Scenario 7: Judgement at the Dark Tower
In the seventh scenario, the investigators confront the forces that led them to Antarctica and finally learn the truth.
Scenario 8: The End of the Earth
In the eighth and final scenario, the investigators come face to face with a threat more extreme than anything they’ve confronted so far in their long careers.
How to Play
These scenarios are intended for the Arkham Horror (Super Complete Edition) mod for Tabletop Simulator, and I strongly recommend playing player-made content in this way. It avoids all the hassle of having to format, print and proxy all the cards, not to mention that it’s basically impossible to assemble a custom scenario without spoiling it.
A Steam workshop mod containing the scenario components can be found here. Just right-click the campaign box and choose “Save Object” to save it locally. Then just load up the AHLCG mod in TTS and import the campaign box from Objects -> Saved Objects.
I do plan to provide full printable versions of each scenario, but at the moment I’m waiting to gather more feedback from the TTS campaign launch before I provide final versions, since the cost of making changes to physical cards is so much higher. The versions available on Arkham Central are very outdated and I don’t recommend printing them at this stage.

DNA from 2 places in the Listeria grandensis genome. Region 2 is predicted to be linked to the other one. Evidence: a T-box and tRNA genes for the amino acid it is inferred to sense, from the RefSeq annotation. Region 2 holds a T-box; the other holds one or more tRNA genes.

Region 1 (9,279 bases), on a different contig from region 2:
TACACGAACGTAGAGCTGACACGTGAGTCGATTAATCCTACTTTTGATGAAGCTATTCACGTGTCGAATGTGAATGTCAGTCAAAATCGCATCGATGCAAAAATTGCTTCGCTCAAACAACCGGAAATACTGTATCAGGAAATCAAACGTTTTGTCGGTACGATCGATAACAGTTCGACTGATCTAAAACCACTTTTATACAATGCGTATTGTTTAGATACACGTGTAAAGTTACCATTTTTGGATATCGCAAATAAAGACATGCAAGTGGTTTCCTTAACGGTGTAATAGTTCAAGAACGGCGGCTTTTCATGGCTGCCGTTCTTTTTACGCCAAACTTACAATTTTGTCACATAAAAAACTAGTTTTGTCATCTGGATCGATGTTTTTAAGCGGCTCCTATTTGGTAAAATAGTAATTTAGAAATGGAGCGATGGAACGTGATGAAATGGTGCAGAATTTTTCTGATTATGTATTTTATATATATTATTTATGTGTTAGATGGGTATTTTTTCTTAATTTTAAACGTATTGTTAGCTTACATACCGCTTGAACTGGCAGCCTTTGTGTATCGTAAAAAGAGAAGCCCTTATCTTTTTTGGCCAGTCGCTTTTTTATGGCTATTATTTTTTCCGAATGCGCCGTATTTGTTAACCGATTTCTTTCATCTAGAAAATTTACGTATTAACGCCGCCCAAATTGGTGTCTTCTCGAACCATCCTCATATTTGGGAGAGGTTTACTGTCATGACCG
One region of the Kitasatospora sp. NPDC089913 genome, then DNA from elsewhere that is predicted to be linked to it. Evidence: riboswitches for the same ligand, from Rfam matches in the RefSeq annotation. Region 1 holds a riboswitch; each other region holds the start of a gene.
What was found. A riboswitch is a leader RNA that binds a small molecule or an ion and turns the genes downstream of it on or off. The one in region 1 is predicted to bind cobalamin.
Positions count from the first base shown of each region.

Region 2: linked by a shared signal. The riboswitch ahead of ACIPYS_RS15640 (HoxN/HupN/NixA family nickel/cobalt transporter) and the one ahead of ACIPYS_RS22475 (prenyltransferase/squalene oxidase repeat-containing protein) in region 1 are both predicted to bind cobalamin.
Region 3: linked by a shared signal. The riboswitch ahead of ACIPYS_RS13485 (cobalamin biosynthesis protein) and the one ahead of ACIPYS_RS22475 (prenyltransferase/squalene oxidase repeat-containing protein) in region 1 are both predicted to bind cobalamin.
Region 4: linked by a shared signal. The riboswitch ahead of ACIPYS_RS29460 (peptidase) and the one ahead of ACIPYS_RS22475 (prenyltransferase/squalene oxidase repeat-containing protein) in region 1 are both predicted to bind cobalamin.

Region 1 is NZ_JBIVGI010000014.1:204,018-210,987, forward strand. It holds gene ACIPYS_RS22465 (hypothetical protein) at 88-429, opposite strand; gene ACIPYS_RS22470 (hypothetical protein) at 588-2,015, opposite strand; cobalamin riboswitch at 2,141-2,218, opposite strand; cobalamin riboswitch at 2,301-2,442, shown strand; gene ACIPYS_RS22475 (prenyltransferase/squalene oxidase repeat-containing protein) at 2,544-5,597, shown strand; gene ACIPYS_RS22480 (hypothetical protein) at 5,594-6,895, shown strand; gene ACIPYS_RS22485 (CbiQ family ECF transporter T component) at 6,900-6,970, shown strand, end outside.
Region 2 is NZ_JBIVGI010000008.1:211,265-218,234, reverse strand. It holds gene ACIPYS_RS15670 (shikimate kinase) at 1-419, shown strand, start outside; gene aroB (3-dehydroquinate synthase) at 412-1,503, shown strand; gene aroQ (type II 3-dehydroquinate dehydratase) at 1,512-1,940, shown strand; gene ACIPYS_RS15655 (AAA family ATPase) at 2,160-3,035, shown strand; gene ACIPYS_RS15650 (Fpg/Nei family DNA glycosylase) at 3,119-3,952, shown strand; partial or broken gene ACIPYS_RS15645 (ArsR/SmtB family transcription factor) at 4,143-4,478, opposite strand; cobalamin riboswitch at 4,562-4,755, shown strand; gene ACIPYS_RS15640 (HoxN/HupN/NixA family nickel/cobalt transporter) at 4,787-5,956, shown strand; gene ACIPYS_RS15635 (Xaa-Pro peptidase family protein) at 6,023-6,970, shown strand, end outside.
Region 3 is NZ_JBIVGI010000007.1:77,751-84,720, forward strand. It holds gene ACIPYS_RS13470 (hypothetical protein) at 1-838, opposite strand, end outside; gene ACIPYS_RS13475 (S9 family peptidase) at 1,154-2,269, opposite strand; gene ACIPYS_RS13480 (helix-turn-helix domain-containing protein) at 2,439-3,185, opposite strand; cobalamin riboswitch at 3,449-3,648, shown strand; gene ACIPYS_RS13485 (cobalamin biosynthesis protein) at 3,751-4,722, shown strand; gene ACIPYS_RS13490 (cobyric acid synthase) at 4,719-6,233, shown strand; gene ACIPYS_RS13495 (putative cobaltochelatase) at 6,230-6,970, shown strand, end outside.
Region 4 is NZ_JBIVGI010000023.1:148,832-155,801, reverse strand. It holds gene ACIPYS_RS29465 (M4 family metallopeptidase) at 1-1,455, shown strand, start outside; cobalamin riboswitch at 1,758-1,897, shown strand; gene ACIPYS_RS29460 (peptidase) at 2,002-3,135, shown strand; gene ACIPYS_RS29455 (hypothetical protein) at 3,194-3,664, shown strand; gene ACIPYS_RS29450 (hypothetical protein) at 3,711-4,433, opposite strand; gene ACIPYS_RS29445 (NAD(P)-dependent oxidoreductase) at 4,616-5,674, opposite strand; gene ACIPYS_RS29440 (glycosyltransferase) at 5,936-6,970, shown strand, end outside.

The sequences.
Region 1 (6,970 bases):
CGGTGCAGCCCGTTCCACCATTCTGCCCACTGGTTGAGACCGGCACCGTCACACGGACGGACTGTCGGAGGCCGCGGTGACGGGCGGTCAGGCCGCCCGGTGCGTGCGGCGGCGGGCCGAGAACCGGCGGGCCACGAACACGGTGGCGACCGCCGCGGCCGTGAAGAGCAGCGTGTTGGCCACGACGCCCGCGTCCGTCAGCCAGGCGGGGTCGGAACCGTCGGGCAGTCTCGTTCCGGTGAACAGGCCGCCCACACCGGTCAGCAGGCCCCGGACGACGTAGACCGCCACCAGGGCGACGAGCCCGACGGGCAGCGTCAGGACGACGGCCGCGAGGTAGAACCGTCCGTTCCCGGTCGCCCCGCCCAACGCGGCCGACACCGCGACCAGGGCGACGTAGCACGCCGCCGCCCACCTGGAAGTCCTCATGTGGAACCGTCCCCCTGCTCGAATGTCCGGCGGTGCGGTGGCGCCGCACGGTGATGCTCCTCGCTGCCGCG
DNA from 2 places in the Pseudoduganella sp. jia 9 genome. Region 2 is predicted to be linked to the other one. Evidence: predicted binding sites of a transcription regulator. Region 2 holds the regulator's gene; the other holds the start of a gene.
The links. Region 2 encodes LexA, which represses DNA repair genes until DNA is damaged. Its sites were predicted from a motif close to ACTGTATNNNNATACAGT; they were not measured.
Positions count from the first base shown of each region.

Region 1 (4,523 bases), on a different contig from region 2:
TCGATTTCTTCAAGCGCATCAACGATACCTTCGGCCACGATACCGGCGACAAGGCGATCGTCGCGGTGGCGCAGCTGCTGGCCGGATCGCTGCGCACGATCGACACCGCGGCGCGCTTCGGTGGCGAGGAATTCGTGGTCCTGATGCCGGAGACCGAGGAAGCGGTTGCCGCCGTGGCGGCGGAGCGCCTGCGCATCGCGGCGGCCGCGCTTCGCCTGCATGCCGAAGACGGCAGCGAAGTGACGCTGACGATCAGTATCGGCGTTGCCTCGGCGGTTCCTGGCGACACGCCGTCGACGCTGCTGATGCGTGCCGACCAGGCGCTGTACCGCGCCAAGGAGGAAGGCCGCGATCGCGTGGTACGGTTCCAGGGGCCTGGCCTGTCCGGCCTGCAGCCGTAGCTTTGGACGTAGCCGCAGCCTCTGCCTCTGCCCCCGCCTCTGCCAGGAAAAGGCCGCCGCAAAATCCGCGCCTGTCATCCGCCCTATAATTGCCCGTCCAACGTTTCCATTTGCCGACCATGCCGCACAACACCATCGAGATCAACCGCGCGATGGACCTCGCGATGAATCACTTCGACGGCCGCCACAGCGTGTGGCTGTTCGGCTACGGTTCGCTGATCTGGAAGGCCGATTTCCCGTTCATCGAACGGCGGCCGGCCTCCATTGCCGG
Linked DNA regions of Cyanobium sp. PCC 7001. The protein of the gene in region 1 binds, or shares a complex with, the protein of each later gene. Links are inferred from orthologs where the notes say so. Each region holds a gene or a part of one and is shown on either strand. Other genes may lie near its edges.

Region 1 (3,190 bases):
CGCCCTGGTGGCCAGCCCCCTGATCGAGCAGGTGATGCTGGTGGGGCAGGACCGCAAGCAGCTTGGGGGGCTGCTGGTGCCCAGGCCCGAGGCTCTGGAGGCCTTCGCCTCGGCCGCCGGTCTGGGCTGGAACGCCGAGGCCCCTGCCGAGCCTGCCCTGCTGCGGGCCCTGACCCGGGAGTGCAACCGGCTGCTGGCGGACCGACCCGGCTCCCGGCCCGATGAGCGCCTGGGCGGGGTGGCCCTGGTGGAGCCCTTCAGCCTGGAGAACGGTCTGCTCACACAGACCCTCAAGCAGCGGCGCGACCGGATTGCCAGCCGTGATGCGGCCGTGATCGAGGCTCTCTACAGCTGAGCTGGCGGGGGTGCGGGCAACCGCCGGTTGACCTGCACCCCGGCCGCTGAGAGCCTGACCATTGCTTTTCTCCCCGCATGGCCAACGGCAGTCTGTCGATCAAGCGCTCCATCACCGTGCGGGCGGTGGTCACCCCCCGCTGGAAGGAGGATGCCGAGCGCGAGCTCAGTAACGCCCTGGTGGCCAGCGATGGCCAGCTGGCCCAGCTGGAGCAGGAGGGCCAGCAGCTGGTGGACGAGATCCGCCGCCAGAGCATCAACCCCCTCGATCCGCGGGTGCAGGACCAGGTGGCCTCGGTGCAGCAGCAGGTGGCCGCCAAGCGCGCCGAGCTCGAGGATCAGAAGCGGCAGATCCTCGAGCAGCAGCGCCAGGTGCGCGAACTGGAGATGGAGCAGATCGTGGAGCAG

Scenario development status, as of October 2021:
- 1 – Boston Red Line – Playable
- 2 – The Voyage South – Playable
- 3 – Cold Heart – Playable
- 4 – Frostbound Cenotaph – Playable
- 5 – Mainline to the Mountains of Madness – Playable
- 6 – City of the Elder Things – Playable
- 7 – The Dark Tower – Playable
- 8 – The End of the Earth – Playable
(Although these scenarios have been extensively playtested, any assets are still subject to change.)
Feedback & Contacting Me
Feedback is really important to me as a designer so that I can improve these scenarios and give players the best experience posible. If you have any thoughts, positive or negative, I’d love to hear them! Recorded videos or streams of play are especially good because I can really dig into your decision making and how you interpreted the card text, but feedback in any form is welcome.
To leave feedback, you can:
- Leave a comment on this article, or the article of a particular scenario.
- Contact me on reddit: https://www.reddit.com/user/Jaxtrasi/
- Find me on the Mythos Busters discord server, in the #homebrew-scenarios channel, under the name Jaxtrasi.
Thanks in advance for your help!